This chapter began our introduction to data structures, exploring the use of arrays and vectors to store data in and retrieve data from lists and tables of values. The chapter examples demonstrated how to declare an array, initialize an array and refer to individual elements of an array. We also illustrated how to pass arrays to functions and how to use the const qualifier to enforce the principle of least privilege. Chapter examples also presented basic searching and sorting techniques. You learned how to declare and manipulate multidimensional arrays. Finally, we demonstrated the capabilities of C++ Standard Library class template vector, which provides a more robust alternative to arrays.
We continue our coverage of data structures in Chapter 14, Templates, where we build a stack class template and in Chapter 21, Data Structures, which introduces dynamic data structures, such as lists, queues, stacks and trees, that can grow and shrink as programs execute. Chapter 23, Standard Template Library (STL), introduces several of the C++ Standard Library's predefined data structures, which programmers can use instead of building their own. Chapter 23 presents the full functionality of class template vector and discusses many additional data structure classes, including list and deque, which are array-like data structures that can grow and shrink in response to a program's changing storage requirements.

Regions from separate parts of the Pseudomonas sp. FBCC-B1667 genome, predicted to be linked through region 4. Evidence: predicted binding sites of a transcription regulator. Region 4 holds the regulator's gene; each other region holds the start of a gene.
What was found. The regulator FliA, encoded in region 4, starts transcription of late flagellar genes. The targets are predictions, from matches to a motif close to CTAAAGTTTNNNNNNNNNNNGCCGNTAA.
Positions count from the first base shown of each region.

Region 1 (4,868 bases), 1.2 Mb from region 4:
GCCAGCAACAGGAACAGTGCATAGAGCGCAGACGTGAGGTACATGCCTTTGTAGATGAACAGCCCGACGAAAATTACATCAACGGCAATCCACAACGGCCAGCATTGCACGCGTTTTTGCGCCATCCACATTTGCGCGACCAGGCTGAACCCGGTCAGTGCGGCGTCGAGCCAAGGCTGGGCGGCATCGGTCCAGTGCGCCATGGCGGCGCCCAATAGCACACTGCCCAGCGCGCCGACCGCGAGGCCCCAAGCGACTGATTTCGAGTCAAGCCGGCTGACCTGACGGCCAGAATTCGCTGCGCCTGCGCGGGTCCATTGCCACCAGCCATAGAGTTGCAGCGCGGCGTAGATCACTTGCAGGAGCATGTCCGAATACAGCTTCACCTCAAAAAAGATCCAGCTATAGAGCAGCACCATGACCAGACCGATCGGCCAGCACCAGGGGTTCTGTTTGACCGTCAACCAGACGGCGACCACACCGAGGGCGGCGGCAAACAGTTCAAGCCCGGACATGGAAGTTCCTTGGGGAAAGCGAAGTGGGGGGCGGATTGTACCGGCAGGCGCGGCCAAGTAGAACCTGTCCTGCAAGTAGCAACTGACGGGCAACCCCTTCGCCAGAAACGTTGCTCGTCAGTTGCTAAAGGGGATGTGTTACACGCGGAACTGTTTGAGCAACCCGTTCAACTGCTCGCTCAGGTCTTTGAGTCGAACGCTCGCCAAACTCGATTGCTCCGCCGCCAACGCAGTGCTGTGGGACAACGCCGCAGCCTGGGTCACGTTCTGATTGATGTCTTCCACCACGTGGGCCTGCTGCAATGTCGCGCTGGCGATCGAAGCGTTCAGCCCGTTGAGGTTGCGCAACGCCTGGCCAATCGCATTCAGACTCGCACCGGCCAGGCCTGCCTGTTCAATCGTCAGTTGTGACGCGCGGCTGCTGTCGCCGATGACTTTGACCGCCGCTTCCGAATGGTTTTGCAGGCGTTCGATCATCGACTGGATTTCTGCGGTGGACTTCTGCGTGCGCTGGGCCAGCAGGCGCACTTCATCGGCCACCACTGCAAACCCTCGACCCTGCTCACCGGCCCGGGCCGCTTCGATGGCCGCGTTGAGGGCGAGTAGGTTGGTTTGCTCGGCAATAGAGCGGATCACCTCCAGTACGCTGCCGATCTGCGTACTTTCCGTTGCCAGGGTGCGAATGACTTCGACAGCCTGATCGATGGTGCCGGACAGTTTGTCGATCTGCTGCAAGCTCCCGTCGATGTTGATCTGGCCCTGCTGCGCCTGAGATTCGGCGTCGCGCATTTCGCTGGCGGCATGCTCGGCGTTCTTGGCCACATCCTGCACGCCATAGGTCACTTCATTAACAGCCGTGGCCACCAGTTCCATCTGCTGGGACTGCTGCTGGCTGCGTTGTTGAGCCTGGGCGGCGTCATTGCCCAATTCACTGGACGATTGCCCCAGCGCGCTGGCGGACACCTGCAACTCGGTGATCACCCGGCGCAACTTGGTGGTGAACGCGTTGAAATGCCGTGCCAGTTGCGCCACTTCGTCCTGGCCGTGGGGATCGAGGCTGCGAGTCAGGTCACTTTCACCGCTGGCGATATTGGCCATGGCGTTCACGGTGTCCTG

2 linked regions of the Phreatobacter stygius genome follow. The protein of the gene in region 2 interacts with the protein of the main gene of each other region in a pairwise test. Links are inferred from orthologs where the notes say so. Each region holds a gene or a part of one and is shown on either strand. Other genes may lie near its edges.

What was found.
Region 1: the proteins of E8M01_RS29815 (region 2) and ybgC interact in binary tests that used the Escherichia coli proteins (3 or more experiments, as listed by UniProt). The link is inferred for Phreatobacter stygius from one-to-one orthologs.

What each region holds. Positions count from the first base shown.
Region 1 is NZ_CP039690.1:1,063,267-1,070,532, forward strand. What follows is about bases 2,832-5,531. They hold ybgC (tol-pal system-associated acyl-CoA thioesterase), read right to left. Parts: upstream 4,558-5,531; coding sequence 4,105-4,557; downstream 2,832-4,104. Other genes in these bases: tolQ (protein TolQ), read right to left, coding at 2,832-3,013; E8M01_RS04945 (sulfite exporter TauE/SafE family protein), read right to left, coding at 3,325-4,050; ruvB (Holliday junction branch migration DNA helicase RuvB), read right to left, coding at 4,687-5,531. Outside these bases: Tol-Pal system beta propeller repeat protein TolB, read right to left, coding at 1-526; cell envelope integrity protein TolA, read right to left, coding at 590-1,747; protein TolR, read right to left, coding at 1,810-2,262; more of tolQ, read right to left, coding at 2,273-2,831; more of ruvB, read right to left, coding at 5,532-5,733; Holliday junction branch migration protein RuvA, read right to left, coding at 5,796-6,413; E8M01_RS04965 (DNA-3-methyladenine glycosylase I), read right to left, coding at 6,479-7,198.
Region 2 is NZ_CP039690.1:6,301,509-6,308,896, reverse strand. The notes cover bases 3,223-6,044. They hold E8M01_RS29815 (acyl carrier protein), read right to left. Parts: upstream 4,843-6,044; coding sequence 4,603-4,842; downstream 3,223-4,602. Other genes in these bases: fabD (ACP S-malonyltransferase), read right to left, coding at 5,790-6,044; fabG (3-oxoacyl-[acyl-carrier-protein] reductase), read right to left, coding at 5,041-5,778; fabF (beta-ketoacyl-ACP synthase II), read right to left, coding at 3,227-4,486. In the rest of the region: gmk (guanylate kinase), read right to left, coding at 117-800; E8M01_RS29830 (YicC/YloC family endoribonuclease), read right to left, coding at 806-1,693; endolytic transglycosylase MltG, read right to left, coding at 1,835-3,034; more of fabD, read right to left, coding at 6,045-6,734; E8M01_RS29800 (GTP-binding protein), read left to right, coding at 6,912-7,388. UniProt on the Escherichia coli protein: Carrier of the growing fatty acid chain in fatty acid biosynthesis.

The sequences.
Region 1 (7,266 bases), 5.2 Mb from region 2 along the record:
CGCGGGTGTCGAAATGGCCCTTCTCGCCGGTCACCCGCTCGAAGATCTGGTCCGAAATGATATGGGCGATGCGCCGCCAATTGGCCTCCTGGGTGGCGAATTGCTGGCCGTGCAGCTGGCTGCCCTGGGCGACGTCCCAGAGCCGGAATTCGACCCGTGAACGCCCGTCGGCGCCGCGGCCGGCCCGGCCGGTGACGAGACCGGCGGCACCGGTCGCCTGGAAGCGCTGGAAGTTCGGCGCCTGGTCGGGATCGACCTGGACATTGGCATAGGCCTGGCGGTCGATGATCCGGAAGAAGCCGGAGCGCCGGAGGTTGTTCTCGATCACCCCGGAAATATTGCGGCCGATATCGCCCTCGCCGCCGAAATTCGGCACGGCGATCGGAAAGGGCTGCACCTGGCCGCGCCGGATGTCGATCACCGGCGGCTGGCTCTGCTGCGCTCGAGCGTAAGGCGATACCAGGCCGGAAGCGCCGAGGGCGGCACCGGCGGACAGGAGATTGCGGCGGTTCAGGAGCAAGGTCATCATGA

We have now introduced the basic concepts of classes, objects, control statements, functions and arrays. In Chapter 8, we present one of C++'s most powerful featuresthe pointer. Pointers keep track of where data and functions are stored in memory, which allows us to manipulate those items in interesting ways. After introducing basic pointer concepts, we examine in detail the close relationship among arrays, pointers and strings.